Sunday, May 28, 2023
Thursday, May 25, 2023
This will be a bit long so find something else to read if you don't have the patience for wonky, ill-written, badly-argued, semi-literate analyses.
I pledge my loyalty to the President and Nation of Kenya. My readiness and duty to defend the flag of our Republic. My devotion to the words of our national anthem. My life and strength in the task of our nation's building. In the living spirit embodied in our national motto - Harambee! And perpetuated in the Nyayo Philosophy of Peace, Love and Unity.
No one wants to live in sub-prime housing. No one wants a house in a neighbourhood plagued by blocked sewers and drainage, where garbage piles on for years in end, where the street lights have never been installed, where footpaths turn into muddy rivers in the rainy seasons, where access to water is only through the sufferance of water shylocks who charge extortionate prices and where, if you survive all this, the "house" is a four-walled metal shack that barely fits two and is vulnerable to the privations of violent criminals and equally violent police. Suffice to say what electricity is available in these places is neither official nor cheap.
The reasons for the deductions into the Housing Development Fund have varied. It is designed to offer the downpayment for an affordable house. It is a savings scheme for Kenyans. It is a source of financing for the private development of affordable housing. It will spur employment among the youth of Kenya. It is meant to supplement ones retirement benefits scheme funds.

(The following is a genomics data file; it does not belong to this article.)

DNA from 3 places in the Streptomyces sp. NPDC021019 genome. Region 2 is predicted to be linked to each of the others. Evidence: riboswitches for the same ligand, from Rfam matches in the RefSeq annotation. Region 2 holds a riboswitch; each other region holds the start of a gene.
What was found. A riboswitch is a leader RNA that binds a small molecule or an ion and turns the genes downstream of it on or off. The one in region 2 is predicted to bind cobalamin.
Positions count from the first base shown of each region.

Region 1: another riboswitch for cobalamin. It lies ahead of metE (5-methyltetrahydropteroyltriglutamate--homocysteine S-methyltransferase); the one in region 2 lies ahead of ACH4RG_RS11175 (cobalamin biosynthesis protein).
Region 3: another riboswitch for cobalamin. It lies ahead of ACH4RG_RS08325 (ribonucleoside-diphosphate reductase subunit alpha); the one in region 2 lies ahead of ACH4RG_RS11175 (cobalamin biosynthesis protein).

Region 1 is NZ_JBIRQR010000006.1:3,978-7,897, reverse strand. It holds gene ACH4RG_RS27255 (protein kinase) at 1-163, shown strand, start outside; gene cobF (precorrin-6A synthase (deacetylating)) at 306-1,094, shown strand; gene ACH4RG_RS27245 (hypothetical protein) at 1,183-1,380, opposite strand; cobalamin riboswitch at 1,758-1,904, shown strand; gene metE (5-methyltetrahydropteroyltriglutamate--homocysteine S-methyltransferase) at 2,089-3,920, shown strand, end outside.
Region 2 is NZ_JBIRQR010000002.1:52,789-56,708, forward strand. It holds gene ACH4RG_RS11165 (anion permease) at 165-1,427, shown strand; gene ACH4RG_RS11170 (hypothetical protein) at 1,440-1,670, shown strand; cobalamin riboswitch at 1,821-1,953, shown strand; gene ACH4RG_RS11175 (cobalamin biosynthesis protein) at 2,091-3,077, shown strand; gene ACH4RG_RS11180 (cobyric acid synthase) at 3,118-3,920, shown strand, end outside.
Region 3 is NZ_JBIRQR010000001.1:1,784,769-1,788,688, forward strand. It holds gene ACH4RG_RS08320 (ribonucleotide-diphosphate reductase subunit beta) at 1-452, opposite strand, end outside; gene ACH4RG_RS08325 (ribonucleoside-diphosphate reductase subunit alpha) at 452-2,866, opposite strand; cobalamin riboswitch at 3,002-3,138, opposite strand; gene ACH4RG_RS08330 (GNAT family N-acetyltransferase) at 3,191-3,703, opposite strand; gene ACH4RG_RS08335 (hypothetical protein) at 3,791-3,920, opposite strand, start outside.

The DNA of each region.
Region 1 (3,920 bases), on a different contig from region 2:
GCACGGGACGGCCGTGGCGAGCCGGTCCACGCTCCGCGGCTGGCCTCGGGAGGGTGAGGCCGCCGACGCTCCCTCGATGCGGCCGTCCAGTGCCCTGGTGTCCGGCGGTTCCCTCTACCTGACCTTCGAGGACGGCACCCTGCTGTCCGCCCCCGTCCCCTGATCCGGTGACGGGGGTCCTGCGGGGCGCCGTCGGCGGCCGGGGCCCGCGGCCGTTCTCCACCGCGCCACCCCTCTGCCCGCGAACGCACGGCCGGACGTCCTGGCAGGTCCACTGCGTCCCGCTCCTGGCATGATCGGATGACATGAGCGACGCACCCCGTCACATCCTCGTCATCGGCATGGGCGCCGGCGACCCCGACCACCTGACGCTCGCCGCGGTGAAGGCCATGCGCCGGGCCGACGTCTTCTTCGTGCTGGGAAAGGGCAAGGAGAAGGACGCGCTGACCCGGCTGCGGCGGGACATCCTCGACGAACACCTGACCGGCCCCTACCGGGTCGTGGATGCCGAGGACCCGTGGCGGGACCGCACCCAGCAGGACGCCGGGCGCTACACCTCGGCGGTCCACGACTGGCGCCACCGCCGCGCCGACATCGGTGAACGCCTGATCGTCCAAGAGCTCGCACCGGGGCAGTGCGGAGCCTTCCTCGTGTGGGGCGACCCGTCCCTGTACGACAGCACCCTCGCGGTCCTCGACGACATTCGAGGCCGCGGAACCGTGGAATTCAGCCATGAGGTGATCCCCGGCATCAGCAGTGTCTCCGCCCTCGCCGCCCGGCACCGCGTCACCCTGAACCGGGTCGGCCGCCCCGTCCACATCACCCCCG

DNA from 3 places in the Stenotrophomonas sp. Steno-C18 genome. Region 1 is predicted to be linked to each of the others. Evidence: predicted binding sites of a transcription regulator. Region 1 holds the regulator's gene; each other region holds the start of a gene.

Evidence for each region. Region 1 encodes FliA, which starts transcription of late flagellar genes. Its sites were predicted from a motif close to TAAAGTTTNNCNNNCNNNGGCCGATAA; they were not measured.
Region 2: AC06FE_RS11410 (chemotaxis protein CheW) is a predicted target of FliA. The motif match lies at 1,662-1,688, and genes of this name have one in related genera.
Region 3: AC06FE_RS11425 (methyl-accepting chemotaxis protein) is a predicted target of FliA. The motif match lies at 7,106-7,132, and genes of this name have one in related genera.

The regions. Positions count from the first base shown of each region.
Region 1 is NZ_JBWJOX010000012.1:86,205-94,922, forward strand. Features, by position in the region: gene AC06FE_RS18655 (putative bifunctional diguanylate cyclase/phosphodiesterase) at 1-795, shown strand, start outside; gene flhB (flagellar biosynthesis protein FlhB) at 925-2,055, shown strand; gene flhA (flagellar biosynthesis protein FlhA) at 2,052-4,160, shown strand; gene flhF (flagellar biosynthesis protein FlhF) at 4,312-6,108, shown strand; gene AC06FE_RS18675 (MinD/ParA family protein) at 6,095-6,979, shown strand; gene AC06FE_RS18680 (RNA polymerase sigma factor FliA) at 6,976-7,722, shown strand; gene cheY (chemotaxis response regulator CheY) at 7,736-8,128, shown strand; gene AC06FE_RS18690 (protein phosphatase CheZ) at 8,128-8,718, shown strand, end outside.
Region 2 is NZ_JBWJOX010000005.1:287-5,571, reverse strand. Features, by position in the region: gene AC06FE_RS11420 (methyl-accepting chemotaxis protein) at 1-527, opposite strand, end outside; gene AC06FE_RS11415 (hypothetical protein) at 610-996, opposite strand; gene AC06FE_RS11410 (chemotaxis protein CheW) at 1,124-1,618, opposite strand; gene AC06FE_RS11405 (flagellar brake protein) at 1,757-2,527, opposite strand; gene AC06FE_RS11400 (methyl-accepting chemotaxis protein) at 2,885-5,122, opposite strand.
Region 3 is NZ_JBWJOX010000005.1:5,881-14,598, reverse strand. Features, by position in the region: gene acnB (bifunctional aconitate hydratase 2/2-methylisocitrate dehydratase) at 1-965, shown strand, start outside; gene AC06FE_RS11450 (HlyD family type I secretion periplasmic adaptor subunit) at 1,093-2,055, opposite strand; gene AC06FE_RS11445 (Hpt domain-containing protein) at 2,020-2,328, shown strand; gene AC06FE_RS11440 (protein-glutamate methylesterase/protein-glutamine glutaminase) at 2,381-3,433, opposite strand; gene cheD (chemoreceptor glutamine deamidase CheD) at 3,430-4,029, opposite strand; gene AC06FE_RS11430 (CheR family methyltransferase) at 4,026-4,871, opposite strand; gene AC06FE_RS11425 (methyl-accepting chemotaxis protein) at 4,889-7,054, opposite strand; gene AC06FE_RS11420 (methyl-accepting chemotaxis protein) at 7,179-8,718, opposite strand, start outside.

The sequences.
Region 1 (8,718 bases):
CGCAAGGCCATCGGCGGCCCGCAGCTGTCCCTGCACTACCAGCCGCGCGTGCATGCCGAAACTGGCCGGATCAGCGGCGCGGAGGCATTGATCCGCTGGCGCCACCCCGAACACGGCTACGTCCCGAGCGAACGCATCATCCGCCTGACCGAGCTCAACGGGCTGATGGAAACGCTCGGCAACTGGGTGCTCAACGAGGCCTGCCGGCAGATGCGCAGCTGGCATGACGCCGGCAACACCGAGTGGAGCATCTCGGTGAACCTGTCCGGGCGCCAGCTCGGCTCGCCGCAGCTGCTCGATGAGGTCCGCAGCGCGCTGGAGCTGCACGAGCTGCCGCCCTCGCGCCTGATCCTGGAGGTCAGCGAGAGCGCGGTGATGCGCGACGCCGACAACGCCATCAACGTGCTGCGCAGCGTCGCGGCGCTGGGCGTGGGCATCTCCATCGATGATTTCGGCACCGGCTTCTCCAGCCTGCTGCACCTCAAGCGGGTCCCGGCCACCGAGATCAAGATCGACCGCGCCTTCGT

I don't think there is a Kenyan who has any fundamental objection to a scheme that provides affordable housing for Kenyans, especially Kenyans living and working in cities and urban areas who don't have access to affordable housing. The mainstream news press has breathlessly repeated the statistics that say Kenya suffers from a severe housing shortage and ignores the explanations offered by economists and professional architects that the shortage is artificial due to, among other things, the high taxes imposed not he housing industry and the high prices charged for the thousands of vacant housing units in places like Nairobi City.
It would pay if we knew what we were being told, and whether what we were told squared with the facts on the ground.
The [National Housing] Corporation may, from the National Housing Development Fund and from time to time, in the manner provided by this Act...make loans to any company, society or individual person for the purpose of enabling such company, society or individual person to acquire land and construct thereon approved dwellings or to carry out approved schemes...[and] construct dwellings, carry out approved schemes and lay out and provide services for approved schemes. - Housing Act, Cap. 1117 [s. 8(1)(b) and (c)]
The functions and powers of the county are...County planning and development, including...housing. [Paragraph 8(d), Part Two, Constitution of Kenya]
When Mr. Raila Odinga, as Minister of Roads, Public Works and Housing in the first Mwai Kibaki Government, initiated the Slum Upgrading Programme in 2004, he set off a chain of events that ended in the complete subversion of the role of local government in the provision of social and affordable housing in Kenya. Of course, we can't ignore the fact that local government had become a hotbed of corruption - the failure of the City Council of Nairobi and the Nairobi City Commission are stark reminders of that corruption. However, instead of making the necessary corrective changes in governance and integrity, Mr. Odinga, with he support of the central government bureaucracy that had become wedded to contractors, took over a role it had never performed and undertook the project without further reference to the people ostensibly for whom the project was initiated.
Anyone who has followed up on the Slum Upgrading Programme will be able to confirm that while the "affordable" housing units were indeed constructed and delivered for occupation, the current occupants are not the original targets of the Programme; many of them, if not all, rent out the units to Nairobi's who can afford to pay the rent, and they have gone back to the slums from which they were supposed to be "rescued".